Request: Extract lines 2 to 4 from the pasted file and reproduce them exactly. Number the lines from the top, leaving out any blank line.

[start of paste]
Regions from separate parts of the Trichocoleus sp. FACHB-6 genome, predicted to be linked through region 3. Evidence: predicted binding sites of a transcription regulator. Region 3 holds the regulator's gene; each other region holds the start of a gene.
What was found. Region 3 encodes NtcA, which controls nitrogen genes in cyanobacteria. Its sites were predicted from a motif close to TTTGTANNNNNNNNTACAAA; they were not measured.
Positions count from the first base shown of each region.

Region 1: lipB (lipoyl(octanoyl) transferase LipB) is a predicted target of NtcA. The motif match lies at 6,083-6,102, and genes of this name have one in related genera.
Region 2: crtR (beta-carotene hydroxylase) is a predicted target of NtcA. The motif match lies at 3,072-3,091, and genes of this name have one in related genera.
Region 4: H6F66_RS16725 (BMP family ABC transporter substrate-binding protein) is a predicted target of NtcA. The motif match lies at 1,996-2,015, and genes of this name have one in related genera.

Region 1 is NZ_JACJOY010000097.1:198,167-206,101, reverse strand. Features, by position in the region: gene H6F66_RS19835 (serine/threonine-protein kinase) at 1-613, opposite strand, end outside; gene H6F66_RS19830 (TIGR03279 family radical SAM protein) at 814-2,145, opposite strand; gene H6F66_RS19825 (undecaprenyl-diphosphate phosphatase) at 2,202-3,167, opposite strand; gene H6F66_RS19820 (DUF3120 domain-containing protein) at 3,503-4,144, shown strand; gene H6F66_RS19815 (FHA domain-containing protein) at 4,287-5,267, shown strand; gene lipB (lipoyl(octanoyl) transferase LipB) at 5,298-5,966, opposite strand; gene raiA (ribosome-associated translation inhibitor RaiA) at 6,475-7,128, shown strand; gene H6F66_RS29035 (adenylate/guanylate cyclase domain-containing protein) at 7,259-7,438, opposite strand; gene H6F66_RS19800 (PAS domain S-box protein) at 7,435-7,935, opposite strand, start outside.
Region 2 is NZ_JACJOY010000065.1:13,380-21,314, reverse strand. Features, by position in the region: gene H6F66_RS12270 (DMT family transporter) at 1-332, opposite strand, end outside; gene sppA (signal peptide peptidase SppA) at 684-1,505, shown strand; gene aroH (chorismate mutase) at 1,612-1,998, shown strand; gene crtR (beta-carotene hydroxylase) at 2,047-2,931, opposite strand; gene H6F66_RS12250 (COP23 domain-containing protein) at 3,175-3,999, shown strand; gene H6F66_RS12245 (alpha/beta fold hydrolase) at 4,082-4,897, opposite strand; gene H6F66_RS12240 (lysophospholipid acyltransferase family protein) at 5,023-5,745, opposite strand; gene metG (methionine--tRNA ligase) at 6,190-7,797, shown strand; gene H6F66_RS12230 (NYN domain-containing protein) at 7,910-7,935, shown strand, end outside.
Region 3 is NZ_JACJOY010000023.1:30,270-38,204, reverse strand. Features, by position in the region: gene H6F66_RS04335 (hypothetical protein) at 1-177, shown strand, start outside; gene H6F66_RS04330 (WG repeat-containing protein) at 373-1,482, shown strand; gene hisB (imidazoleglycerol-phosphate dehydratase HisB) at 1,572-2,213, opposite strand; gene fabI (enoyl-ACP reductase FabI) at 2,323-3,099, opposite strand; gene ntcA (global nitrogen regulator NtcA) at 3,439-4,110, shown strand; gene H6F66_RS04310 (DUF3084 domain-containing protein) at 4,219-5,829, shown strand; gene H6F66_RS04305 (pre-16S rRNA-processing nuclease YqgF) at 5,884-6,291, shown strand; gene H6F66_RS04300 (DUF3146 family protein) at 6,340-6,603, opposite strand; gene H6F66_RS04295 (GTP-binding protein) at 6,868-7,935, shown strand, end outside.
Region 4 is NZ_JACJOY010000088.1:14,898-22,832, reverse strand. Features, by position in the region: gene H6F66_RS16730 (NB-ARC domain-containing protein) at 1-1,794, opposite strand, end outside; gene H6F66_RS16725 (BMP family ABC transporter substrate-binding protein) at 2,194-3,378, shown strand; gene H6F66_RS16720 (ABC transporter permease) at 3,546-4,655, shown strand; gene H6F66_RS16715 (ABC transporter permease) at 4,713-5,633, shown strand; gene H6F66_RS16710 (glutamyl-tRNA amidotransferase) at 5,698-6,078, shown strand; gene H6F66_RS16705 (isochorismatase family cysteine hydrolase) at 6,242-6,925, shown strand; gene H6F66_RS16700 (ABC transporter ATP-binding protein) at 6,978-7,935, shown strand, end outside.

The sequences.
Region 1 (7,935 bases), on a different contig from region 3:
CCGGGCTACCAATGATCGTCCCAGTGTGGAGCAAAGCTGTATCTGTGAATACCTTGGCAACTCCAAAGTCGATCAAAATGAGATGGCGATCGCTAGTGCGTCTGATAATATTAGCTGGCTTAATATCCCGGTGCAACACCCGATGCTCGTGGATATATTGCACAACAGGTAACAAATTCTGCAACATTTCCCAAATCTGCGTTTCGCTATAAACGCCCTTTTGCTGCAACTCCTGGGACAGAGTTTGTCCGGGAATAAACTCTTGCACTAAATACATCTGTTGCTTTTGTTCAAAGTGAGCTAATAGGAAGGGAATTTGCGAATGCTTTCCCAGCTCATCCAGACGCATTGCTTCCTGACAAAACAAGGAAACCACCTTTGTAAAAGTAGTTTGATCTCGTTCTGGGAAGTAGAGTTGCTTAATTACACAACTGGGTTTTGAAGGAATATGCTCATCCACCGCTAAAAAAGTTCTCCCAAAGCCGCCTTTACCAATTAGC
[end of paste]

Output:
What was found. Region 3 encodes NtcA, which controls nitrogen genes in cyanobacteria. Its sites were predicted from a motif close to TTTGTANNNNNNNNTACAAA; they were not measured.
Positions count from the first base shown of each region.

Region 1: lipB (lipoyl(octanoyl) transferase LipB) is a predicted target of NtcA. The motif match lies at 6,083-6,102, and genes of this name have one in related genera.